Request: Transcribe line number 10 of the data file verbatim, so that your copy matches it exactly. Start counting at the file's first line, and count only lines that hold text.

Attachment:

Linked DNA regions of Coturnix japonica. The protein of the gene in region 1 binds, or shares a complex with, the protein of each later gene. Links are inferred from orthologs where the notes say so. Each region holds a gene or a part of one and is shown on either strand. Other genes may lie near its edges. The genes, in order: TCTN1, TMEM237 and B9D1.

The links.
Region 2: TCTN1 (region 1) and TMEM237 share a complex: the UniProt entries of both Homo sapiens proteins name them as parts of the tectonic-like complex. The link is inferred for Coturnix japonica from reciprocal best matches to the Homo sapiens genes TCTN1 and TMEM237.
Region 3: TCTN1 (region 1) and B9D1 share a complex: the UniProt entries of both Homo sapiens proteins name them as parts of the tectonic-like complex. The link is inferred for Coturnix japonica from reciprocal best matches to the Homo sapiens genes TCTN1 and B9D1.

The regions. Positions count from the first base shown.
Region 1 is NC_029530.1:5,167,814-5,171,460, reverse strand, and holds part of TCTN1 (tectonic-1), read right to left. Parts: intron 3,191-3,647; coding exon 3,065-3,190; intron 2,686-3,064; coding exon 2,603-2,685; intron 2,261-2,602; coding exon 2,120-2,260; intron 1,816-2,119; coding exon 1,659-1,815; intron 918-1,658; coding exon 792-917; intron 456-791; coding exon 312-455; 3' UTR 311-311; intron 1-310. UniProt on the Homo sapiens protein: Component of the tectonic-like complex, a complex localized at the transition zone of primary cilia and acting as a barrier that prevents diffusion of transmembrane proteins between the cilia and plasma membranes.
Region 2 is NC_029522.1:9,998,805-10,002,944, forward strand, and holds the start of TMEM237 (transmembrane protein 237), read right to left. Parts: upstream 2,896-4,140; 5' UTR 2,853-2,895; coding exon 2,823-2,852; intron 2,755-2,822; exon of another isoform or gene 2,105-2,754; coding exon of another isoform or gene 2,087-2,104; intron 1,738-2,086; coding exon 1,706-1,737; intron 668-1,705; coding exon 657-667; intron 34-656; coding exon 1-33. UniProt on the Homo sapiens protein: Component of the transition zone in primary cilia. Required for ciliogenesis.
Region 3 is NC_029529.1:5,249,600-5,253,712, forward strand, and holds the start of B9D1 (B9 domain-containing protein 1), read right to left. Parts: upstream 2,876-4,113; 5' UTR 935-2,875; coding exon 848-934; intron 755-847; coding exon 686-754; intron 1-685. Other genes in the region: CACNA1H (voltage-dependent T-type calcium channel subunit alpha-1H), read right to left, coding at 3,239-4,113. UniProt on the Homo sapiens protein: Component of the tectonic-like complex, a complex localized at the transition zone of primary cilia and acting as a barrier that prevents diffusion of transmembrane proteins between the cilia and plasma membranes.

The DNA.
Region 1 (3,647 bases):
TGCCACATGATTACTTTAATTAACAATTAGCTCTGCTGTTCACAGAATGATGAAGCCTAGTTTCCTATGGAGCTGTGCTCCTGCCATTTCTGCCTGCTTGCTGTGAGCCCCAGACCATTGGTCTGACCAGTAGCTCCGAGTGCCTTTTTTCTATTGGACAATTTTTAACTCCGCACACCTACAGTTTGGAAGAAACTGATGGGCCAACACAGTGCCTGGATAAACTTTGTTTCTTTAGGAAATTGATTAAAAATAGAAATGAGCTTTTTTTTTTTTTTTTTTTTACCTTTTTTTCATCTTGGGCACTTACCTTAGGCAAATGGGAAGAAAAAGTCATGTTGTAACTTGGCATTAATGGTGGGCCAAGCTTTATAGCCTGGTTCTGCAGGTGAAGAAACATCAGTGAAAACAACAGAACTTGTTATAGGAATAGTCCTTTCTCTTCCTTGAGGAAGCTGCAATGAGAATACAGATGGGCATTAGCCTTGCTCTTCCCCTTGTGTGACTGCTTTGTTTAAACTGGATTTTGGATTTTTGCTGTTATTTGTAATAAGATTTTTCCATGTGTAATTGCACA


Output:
Region 1 (3,647 bases):